They know where you are

On the (accidental) gathering of MAC addresses

There was a bit of a hubbub today when CNET published an article on Google’s apparent collection of MAC addresses as part of its Street View service. The problem, according to the article, is that these unique numbers were from more than just Wi-Fi access points, they were from laptops, phones and other Wi-Fi devices, and this data was cross-referenced with their locations. Furthermore, all this information could be accessed by any Joe Public through a simple API made available (until recently) by Google. To add to the problem, Google don’t provide you with a way to remove any of the data associated with yourself.

With a bit of mash-up experience one could trace the location and activity of any Wi-Fi user who was not protected by encryption, which apparently is most of us. Privacy is no more.

Mountains and molehills come to mind. Popular networking protocols generally broadcast the unique MAC address as a means of advertising the potential to communicate. It’s how your device makes its initial connection to the network, and your entire Internet connectivity depends on it.

People who dwell in houses or apartments will be familiar with a similar scheme. It’s called your mailing or postal address. It’s the means by which you receive many important paper documents, and most of what fills your recycling basket. And guess what, it can easily be translated into a geo-location.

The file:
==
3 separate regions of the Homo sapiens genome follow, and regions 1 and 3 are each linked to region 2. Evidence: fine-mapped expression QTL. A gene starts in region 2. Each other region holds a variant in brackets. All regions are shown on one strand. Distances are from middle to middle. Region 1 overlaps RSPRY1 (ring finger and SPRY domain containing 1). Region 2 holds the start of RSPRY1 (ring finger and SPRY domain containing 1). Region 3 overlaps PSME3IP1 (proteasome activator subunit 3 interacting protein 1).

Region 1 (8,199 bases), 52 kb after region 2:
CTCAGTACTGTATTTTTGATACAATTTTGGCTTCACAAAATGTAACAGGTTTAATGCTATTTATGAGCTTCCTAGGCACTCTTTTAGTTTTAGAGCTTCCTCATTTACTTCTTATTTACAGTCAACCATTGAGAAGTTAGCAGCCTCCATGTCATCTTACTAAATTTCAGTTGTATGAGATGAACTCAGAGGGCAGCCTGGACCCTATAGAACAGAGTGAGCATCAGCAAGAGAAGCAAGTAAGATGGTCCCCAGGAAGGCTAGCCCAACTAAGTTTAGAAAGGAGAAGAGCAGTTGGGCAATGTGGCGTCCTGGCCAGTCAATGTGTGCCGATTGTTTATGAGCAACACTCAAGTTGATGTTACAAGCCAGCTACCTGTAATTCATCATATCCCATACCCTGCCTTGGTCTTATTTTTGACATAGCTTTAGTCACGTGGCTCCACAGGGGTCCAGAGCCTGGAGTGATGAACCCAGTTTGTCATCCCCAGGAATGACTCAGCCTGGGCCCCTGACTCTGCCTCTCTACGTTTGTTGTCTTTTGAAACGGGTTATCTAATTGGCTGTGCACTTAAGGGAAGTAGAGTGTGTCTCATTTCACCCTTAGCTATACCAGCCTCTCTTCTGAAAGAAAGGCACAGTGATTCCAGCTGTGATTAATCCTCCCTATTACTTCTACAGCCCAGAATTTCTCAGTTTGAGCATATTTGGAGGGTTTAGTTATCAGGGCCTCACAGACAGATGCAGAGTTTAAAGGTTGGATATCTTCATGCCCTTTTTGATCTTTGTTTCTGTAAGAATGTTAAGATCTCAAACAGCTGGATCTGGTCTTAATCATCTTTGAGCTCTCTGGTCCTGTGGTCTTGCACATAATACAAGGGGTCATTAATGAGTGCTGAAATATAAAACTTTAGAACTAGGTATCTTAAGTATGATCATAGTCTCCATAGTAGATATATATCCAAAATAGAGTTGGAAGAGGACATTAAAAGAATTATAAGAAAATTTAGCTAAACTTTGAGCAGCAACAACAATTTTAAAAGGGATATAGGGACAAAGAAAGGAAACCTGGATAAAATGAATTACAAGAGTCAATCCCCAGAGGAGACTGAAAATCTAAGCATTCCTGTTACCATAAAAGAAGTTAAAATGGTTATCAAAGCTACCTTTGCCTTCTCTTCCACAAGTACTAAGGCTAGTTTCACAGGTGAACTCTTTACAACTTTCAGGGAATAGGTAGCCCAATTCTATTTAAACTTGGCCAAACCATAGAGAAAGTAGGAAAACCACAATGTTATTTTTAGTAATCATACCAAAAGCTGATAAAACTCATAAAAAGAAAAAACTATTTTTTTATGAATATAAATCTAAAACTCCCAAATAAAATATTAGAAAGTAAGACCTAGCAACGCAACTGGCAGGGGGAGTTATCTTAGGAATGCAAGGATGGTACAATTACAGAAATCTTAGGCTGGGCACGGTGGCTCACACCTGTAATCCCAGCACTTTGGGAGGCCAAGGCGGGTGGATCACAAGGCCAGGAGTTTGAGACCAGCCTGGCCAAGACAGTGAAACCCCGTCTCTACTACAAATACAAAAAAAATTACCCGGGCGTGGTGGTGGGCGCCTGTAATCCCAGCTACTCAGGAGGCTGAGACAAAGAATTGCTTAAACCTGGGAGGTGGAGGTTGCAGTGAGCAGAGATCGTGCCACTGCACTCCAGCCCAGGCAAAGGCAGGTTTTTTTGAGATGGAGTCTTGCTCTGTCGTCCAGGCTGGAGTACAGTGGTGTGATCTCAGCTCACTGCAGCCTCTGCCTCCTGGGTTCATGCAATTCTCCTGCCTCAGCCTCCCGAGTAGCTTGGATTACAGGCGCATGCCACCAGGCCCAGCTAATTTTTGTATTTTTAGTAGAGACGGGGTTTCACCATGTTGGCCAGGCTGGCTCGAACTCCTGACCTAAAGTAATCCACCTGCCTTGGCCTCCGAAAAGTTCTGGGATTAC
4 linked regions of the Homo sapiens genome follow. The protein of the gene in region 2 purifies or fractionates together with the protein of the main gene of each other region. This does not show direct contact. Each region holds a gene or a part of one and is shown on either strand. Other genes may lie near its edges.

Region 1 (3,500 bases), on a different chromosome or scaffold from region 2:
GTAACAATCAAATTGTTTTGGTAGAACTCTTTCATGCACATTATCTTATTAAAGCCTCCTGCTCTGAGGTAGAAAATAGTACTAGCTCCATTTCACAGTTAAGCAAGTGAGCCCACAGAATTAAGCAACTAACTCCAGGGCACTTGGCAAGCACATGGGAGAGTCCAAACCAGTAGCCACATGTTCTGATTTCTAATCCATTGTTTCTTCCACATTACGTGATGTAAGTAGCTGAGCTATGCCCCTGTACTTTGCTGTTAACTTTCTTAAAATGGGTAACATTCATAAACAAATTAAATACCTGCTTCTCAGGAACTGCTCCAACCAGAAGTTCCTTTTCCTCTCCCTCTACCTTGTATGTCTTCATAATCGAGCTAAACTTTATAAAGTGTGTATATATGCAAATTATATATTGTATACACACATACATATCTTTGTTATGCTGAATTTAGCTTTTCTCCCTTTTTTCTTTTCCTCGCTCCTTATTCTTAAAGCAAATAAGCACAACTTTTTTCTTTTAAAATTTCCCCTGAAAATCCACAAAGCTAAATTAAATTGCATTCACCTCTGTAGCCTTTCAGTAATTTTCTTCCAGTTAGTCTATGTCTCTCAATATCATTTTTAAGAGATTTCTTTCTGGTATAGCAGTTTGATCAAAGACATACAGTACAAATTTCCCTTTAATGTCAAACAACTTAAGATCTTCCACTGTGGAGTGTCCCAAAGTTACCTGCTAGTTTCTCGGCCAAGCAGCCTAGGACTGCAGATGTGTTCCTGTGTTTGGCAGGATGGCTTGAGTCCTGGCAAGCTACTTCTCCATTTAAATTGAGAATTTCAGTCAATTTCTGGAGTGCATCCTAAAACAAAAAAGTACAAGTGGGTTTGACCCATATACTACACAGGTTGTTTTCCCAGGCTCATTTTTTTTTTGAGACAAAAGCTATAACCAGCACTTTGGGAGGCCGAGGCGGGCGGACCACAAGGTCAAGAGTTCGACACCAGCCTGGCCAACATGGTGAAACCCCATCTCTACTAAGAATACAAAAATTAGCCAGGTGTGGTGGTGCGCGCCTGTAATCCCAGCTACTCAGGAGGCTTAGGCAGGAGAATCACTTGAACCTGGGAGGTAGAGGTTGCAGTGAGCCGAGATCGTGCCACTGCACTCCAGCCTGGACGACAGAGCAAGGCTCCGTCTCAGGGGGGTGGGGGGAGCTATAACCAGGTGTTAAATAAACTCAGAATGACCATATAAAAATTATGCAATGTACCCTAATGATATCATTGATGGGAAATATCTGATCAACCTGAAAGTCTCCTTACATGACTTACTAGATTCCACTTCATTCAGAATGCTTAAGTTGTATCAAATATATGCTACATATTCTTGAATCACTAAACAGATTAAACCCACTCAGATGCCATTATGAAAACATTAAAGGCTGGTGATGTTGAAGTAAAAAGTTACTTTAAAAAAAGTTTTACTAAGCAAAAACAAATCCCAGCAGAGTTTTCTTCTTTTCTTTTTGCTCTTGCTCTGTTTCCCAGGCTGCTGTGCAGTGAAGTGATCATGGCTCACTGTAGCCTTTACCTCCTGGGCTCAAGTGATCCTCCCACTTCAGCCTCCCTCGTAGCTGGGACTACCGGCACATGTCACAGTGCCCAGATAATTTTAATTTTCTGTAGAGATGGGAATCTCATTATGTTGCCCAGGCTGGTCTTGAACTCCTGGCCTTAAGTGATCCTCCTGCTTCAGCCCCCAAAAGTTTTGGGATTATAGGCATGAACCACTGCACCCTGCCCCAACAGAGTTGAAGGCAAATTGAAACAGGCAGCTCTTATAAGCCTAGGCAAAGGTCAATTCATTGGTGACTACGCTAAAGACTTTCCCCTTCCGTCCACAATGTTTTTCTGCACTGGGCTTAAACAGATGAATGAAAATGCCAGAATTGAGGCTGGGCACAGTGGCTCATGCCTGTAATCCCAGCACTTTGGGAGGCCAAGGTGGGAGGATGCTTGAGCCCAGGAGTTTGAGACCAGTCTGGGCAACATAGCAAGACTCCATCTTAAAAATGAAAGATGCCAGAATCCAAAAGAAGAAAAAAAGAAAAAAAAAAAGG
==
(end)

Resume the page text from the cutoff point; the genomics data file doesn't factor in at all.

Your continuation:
The MAC address is a little different. Unlike the address of your front door, the MAC address is only advertised within a short radius. A stone’s throw. Think of it like the name plate that some people attach to their houses in addition to the official address. The postal delivery people can sometimes deliver to these addresses, but only because the delivery people happen to have been within visual range of your abode and have taken note of the name. Much like Google taking note of the MAC addresses it “sees”.

OK, so far so good. The MAC addresses were collected during the Street View image collection process as an aid to geo-location, presumably so that suitably equipped devices could guess their location based on seeing the names of the houses nearby. I mean, based on seeing the MAC addresses nearby. Yes, that sounds right.

But would taking the registration numbers of the cars and vans parked and driving nearby also help someone recognise where they were? Unlike a house, these things move. Plus, it’s easy to spot the difference between the immovable address of a house and the movable identification of a car. Similarly, it is easy to spot the difference between an immovable Wi-Fi access point (such as the type present in many homes and businesses) and the movable Wi-Fi of devices like mobile phones and laptops. In that case, why were all the MAC addresses scooped up, regardless of being fixed or movable? Implementation oversight, perhaps. In fact, probably.

Unless you believe the conspiracy theories.

Categorised as: Security

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